Sage Steele lands major ESPN gig

Indiana University grad and popular sports broadcaster Sage Steele just won a major promotion at her network, ESPN. Here's how a once shy 12-year-old girl overcame her fears to succeed on one of the world's biggest stages. (Dwight Adams/IndyStar) Wochit

Sage Steele, who as a shy 12-year-old stunned her parents at the dinner table when she announced she would one day be on ESPN, just took that young girl's dream to a new level.

After establishing herself as a popular personality on "NBA Countdown," Steele has been promoted to lead host of “SportsCenter on the Road,” which brings ESPN’s program out of the studio and on site at sporting events

For Steele, a Carmel High School grad and Indiana University grad, that means a much larger -- and more prominent -- on-air role at the network.

She will debut her new position next month during the MLB postseason and at the World Series. She also will go on the road to anchor programs at sports' biggest events, including the Super Bowl, NBA Finals, NFL Draft, NCAA Men’s Final Four, College Football Playoff National Championship game, the Masters and more.

The new job is part of a multi-year contract extension for Steele that ESPN announced Thursday, though financial details of the deal were not disclosed.

“ESPN has been my home for nearly a decade, and to have the chance to ensure that it remains my home for the long-term future absolutely means the world to me,” Steele said in a statement.

In an interview with IndyStar last August, Steele said people often ask how she has stayed so humble as she has moved up the ladder in the national sports media landscape.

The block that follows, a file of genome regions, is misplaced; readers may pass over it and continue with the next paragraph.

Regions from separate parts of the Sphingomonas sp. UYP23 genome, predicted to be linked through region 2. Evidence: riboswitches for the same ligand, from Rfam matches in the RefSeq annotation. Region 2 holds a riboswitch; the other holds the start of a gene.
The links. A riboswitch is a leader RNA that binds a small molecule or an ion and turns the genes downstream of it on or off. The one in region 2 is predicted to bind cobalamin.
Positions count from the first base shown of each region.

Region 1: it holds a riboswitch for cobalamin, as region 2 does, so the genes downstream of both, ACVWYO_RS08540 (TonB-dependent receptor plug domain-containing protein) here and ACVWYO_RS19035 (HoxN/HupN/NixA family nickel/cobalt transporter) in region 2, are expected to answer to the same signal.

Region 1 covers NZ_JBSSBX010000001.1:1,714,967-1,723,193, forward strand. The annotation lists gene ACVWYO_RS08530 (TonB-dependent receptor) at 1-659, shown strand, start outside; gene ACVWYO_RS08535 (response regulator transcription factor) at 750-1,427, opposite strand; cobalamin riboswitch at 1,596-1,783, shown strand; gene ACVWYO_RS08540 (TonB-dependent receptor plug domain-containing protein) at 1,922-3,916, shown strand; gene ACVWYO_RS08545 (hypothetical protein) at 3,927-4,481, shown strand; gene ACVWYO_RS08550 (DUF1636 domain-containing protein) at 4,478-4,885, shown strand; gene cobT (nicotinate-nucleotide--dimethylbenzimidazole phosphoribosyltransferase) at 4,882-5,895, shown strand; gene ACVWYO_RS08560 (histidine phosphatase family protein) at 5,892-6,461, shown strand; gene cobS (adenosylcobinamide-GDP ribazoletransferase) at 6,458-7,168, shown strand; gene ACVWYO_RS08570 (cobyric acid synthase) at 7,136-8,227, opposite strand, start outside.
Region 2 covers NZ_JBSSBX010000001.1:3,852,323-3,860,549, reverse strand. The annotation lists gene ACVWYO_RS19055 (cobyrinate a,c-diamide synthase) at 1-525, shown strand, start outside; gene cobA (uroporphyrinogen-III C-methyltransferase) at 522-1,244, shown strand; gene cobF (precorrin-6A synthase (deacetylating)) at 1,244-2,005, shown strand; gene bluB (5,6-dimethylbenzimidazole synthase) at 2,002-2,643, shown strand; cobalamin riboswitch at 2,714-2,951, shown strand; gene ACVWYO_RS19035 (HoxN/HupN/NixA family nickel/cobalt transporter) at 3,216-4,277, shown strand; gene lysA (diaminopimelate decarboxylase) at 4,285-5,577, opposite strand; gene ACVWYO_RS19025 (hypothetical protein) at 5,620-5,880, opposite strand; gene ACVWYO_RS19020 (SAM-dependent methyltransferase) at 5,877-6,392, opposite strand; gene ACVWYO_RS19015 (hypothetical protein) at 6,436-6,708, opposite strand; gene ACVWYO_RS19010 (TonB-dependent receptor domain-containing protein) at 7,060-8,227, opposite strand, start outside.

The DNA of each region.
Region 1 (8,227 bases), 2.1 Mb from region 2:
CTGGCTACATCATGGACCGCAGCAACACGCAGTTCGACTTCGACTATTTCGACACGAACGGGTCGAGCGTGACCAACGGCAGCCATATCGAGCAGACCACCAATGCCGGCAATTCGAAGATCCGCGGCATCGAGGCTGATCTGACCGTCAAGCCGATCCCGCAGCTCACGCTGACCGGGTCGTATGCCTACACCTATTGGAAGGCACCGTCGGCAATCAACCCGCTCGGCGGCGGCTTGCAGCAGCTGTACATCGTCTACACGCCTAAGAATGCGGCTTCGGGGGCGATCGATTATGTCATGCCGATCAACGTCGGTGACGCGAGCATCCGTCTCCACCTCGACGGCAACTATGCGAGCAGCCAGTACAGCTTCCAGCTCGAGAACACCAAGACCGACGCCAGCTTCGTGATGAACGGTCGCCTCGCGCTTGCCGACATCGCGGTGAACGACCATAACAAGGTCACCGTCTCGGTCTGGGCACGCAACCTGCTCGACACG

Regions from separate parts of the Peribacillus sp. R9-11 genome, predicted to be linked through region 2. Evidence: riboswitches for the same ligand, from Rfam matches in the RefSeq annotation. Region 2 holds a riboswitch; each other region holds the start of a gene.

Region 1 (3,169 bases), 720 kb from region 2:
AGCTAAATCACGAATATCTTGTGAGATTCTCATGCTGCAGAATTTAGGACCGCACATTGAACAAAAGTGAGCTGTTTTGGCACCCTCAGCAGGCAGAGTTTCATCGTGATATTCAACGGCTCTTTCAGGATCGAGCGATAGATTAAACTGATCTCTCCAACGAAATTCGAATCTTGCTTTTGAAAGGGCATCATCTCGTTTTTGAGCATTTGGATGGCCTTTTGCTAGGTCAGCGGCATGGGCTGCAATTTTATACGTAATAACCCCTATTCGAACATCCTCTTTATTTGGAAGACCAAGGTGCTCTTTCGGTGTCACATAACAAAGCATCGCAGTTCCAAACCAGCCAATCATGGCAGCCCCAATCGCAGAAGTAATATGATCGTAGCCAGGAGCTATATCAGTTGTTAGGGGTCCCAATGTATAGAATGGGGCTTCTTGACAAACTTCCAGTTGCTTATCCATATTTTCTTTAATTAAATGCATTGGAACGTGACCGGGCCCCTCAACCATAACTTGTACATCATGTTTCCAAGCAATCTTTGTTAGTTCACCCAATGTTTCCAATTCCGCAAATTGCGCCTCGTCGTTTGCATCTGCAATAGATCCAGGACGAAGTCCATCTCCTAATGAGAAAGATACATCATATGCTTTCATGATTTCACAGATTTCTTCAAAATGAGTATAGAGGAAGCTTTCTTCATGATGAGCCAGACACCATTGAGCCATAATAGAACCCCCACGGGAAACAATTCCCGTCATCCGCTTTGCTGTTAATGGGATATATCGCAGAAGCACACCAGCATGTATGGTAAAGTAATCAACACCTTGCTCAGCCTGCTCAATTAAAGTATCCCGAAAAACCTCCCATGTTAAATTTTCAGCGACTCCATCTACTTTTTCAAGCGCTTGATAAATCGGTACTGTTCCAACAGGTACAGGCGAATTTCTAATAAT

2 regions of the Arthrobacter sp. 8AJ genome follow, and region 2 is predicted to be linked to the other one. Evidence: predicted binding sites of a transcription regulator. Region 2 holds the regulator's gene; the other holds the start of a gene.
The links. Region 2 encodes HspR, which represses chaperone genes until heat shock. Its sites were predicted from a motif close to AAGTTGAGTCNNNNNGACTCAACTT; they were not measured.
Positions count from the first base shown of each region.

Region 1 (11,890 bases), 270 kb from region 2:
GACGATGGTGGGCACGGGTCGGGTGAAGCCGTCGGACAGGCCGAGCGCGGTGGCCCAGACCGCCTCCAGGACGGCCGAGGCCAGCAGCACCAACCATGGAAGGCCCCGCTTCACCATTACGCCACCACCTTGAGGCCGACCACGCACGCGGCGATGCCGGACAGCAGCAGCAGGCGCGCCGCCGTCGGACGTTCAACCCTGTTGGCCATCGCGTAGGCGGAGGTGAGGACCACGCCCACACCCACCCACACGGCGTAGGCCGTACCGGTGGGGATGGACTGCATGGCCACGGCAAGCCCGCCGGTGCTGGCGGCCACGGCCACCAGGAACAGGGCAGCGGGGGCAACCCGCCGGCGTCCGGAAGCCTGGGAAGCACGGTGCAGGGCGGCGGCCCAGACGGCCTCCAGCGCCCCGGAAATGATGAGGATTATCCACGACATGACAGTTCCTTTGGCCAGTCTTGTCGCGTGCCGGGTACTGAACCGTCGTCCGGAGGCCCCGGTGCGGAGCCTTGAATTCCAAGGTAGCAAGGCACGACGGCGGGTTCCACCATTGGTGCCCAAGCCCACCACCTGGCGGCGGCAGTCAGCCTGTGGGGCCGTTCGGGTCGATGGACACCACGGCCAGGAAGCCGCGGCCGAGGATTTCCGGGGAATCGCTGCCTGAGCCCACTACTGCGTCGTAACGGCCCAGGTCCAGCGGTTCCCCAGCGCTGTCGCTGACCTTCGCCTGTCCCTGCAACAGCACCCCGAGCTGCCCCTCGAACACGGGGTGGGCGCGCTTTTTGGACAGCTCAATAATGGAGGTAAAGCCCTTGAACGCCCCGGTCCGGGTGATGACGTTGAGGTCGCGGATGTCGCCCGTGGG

“That’s how I was raised,” said Steele, a 43-year-old mother of three with husband Jonathan Bailey. “And if I did change and if my head did get big, I would have the longest line of people waiting to kick my ass.”

She told the story of how she was so shy as a child that her parents took her to doctors to make sure nothing serious was wrong with her. So when Steele later declared to them that she would one day be a sportscaster, they couldn't believe it.

Steele wasn’t particularly athletic. She ran track in junior high and high school and she competed in equestrian. But she loved sports and she knew sports.

“It’s ironic how it all turned out. I can’t believe that little old me, who was too shy growing up, somehow I overcame it," Steele told IndyStar last year. "Yes, by my own strength and hard work. But I’ve had a ton of people caring for me. I’m overwhelmed sometimes.”

With the new role, Steele will continue to serve as the host of the weekend editions of NBA Countdown, as well as other NBA-focused shows.

But to have Steele expanding into a broader sports role with a more visible post is a perfect spot for her, said Rob King, ESPN senior vice president of SportsCenter and News.

“She’s someone fans really relate to,” King said in a statement, "and is a tremendous ambassador for sports and ESPN.”


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